The Baltimore Orioles must consider their chances for a competitive future as they discuss the possible signings of pitcher Yovani Gallardo and outfielder Dexter Fowler, writes Peter Schmuck. Roch Kubatko digs a little deeper into the Orioles' pursuit.
The Kansas City Royals played to the last inning of the last game of the World Series in 2014, and last fall, they took the next step, beating the Mets for the championship. This group of Kansas City players just accomplished what the Orioles have not since 1983, when Cal Ripken ably speared Garry Maddox's line drive.
But the possible window for success for the Orioles is similar to that of the Royals, who have bet a lot on the next two years before Lorenzo Cain, Eric Hosmer and Mike Moustakas become eligible for free agency.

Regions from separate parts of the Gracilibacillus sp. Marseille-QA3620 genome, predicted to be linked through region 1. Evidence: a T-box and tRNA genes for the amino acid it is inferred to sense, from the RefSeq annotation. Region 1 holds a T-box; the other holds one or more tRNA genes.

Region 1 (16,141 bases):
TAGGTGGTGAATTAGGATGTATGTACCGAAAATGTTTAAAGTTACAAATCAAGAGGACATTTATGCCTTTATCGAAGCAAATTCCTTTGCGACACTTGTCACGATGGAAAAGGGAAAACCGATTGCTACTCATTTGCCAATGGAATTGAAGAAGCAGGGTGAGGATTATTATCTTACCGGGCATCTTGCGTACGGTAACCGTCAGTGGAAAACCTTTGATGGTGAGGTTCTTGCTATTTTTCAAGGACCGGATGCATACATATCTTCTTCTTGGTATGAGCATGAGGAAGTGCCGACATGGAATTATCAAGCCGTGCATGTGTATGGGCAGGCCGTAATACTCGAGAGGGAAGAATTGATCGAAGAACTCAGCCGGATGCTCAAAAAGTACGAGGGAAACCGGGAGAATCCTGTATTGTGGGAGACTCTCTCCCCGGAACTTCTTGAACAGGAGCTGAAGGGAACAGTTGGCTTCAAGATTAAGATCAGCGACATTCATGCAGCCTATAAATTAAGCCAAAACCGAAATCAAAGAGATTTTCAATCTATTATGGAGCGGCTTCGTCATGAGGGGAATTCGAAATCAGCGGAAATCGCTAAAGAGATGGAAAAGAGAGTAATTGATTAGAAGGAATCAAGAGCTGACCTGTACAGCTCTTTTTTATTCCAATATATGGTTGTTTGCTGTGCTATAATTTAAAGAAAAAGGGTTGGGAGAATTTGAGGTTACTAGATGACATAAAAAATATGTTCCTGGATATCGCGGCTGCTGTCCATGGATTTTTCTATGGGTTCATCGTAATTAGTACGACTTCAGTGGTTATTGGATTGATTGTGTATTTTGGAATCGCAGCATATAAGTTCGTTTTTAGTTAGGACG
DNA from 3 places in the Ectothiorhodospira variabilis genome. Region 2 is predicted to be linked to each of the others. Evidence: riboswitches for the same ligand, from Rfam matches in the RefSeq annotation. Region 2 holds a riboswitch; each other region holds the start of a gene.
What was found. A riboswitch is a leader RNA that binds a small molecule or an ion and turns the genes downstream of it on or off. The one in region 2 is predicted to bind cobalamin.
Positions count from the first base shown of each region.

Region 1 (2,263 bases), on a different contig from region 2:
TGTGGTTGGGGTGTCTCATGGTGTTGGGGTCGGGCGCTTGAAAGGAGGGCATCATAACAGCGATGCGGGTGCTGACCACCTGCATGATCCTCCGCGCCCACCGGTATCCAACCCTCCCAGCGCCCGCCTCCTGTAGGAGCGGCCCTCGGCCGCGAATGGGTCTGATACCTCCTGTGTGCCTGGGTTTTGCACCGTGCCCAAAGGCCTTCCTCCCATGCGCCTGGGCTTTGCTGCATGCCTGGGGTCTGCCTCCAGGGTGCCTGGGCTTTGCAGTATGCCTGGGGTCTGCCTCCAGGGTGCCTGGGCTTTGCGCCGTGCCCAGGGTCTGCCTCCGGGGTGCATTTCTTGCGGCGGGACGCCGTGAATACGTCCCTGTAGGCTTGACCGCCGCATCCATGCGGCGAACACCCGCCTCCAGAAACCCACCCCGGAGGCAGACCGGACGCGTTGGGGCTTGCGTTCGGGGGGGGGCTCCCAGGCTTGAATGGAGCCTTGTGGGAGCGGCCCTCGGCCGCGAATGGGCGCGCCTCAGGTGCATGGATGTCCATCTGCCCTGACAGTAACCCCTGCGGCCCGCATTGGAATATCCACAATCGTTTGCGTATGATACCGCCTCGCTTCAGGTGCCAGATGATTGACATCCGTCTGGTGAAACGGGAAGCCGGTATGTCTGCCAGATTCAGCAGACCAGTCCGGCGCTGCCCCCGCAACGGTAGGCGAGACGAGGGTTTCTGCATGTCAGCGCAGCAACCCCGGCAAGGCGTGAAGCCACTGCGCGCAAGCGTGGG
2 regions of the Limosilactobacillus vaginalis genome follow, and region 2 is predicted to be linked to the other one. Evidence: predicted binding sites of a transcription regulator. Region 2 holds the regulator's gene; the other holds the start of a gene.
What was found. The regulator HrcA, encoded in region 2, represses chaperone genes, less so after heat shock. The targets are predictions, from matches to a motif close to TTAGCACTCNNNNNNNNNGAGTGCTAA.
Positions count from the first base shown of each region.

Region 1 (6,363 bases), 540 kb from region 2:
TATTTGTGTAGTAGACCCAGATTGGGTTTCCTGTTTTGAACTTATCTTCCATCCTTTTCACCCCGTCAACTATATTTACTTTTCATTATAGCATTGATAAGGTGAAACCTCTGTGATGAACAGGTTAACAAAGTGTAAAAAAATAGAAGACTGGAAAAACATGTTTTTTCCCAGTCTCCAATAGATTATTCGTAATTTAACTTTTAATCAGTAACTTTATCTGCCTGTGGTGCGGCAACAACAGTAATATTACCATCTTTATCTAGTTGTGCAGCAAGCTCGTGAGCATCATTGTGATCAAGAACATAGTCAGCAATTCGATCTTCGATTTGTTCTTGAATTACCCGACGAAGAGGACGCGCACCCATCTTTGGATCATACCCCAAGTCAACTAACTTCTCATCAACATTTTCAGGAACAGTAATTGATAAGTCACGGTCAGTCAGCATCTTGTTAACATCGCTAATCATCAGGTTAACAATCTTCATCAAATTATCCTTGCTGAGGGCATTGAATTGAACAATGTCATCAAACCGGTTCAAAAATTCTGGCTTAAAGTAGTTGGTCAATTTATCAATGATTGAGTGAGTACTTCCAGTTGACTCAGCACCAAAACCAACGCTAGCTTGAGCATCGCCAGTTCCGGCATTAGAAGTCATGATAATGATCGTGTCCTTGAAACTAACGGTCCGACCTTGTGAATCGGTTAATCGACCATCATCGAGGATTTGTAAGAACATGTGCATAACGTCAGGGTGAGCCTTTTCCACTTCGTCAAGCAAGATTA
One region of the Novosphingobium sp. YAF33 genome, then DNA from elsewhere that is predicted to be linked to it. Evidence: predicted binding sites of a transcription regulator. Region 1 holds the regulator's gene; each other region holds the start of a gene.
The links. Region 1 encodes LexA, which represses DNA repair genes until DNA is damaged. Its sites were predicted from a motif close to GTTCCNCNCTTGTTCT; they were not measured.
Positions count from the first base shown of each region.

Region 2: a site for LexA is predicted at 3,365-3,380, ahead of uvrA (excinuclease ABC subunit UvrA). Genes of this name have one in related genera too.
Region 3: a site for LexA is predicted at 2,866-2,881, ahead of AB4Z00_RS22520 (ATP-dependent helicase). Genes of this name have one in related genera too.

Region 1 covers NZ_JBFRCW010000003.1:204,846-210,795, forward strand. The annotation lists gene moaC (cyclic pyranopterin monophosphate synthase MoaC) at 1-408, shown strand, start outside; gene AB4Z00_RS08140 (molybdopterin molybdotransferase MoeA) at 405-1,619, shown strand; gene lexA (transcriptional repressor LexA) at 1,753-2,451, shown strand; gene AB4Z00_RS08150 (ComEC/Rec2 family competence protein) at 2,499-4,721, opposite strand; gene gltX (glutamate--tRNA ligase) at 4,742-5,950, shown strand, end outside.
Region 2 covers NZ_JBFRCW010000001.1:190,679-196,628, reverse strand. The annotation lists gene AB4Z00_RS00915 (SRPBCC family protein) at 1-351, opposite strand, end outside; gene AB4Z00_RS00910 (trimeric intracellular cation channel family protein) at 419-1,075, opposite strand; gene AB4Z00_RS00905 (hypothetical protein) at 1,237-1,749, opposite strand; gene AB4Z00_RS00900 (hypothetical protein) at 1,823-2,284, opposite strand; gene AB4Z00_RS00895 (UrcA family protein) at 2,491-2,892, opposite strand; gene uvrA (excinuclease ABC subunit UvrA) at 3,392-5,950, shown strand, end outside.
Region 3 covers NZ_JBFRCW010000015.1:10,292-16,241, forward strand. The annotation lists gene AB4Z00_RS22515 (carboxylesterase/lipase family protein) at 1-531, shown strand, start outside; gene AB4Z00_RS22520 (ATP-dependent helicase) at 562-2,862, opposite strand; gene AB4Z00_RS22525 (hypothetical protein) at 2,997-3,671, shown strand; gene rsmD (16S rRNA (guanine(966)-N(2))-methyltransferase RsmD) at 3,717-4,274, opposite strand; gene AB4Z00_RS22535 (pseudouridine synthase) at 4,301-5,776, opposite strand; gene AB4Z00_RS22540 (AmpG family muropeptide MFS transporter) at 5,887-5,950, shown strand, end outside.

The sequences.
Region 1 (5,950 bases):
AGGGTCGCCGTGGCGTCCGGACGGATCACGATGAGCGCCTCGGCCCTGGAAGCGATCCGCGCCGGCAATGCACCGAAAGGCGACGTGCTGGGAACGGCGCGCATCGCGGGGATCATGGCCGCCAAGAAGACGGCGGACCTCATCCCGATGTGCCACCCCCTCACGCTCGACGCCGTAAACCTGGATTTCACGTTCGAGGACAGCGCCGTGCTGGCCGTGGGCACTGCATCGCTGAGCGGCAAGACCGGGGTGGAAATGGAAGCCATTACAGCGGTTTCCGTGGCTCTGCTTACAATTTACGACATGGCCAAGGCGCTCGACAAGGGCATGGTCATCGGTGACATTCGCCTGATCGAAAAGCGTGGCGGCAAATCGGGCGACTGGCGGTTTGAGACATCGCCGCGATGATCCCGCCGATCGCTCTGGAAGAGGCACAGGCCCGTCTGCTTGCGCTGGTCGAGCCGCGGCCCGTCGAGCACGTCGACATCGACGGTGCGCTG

As Schmuck wrote in his piece, the Orioles cannot take lightly the idea of forfeiting their first two draft picks at a time when their farm system is considered to be one of baseball's worst. Keith Law ranked Baltimore's collection of prospects 27th in the majors. The Baltimore organization has been greatly sabotaged by injuries to its best young minor league pitchers, Dylan Bundy and Hunter Harvey.
With the Blue Jays built for another run at a division title, the Red Sox improved by the additions of David Price, Craig Kimbrel and Carson Smith, and the Yankees and Rays again formidable, it's not even clear that the Orioles can be good enough to compete at the top of the AL East, as they did in 2014. Some rival evaluators believe the Orioles should be realistic, follow the example of many other midmarket and small-market franchises and focus on restocking, going back into a cycle from which they could emerge in another four or five years.
But there are factors pushing the Orioles to go all-in.